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Handbook of Communication in Oncology and Palliative
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David Kissane, Barry Bultz, Phyllis Butow, and Ilora Finlay

Print publication date: 2010

Print ISBN-13: 9780199238361

Published to Oxford Scholarship Online: November 2011

DOI: 10.1093/acprof:oso/9780199238361.001.0001

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Psychosocial programme development

Psychosocial programme development

Chapter:
(p.521) Chapter 45 Psychosocial programme development
Source:
Handbook of Communication in Oncology and Palliative Care
Author(s):

Barry D Bultz (Contributor Webpage)

Paul B Jacobsen

Matthew Loscalzo

Publisher:
Oxford University Press
DOI:10.1093/acprof:oso/9780199238361.003.0045

There are always challenges to the initiation of new programmes in healthcare, especially given the propensity for politics to dominate decision-making in the healthcare system. Consequently, programmes that may intuitively be in the best interest of patients, even those supported by good science, often have to wait. Clearly then, we must learn to effectively communicate who we are, what we do, and how we can improve healthcare outcomes in a biopsychosocial world. In psychosocial oncology these communication issues are ubiquitous. This chapter discusses the impact of the psychosocial aspects of cancer and why psychosocial programme development should be considered as a key piece of the armamentarium in the fight against cancer. It also looks at communication strategies that might prove helpful for the development of psychosocial oncology programmes. A number of large studies exist that identify emotional distress as a significant challenge to cancer patients. This chapter examines the role of psychosocial oncology in comprehensive cancer care and the business aspects of psychosocial care.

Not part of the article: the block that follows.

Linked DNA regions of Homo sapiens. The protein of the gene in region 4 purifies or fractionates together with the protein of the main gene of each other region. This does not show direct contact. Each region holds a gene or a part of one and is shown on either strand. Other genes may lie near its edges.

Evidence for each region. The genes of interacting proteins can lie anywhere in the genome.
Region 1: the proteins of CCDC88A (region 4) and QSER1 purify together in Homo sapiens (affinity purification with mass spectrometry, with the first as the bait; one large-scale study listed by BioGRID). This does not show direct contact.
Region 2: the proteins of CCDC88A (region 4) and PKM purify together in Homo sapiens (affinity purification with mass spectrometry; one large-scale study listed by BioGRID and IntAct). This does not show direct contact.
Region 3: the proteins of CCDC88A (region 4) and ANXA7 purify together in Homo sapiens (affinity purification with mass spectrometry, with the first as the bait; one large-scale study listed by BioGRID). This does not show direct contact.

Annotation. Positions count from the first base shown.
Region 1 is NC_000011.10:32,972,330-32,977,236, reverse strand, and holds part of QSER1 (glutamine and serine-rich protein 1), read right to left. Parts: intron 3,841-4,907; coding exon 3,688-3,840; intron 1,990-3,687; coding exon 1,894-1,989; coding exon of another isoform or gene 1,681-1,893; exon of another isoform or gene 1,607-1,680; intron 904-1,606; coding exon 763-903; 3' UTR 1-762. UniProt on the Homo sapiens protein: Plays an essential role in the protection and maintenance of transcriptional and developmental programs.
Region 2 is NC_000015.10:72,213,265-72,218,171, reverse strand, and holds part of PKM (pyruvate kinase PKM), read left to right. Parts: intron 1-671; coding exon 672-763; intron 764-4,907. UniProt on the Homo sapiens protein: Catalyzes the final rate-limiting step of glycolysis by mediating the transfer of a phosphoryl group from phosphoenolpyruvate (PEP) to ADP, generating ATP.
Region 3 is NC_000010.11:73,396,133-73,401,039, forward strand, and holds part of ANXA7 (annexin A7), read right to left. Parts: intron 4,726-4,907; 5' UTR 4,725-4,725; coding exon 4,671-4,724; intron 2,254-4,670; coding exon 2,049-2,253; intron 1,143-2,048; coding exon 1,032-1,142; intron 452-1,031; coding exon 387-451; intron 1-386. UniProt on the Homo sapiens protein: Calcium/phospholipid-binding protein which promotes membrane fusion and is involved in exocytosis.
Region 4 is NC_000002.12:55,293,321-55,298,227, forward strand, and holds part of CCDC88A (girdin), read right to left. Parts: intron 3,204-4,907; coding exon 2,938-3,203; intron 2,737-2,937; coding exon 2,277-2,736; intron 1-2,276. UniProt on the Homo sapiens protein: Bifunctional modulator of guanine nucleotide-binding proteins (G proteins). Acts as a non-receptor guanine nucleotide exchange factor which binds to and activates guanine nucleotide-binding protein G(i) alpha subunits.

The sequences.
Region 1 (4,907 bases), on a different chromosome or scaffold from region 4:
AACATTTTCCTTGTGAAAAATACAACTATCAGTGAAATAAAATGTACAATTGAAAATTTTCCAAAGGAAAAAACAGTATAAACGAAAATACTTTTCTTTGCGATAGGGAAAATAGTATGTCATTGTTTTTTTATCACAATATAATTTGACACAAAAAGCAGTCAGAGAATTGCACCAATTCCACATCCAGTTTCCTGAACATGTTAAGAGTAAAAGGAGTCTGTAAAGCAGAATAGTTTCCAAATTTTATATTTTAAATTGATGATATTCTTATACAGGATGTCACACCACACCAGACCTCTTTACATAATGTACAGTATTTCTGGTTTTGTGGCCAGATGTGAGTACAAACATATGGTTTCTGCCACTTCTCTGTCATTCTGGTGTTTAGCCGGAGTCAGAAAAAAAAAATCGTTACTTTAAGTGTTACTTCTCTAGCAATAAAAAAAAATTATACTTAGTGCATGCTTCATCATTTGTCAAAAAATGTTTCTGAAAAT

Keywords:   psychosocial oncology, cancer, communication, psychosocial care, cancer patients, emotional distress, cancer care

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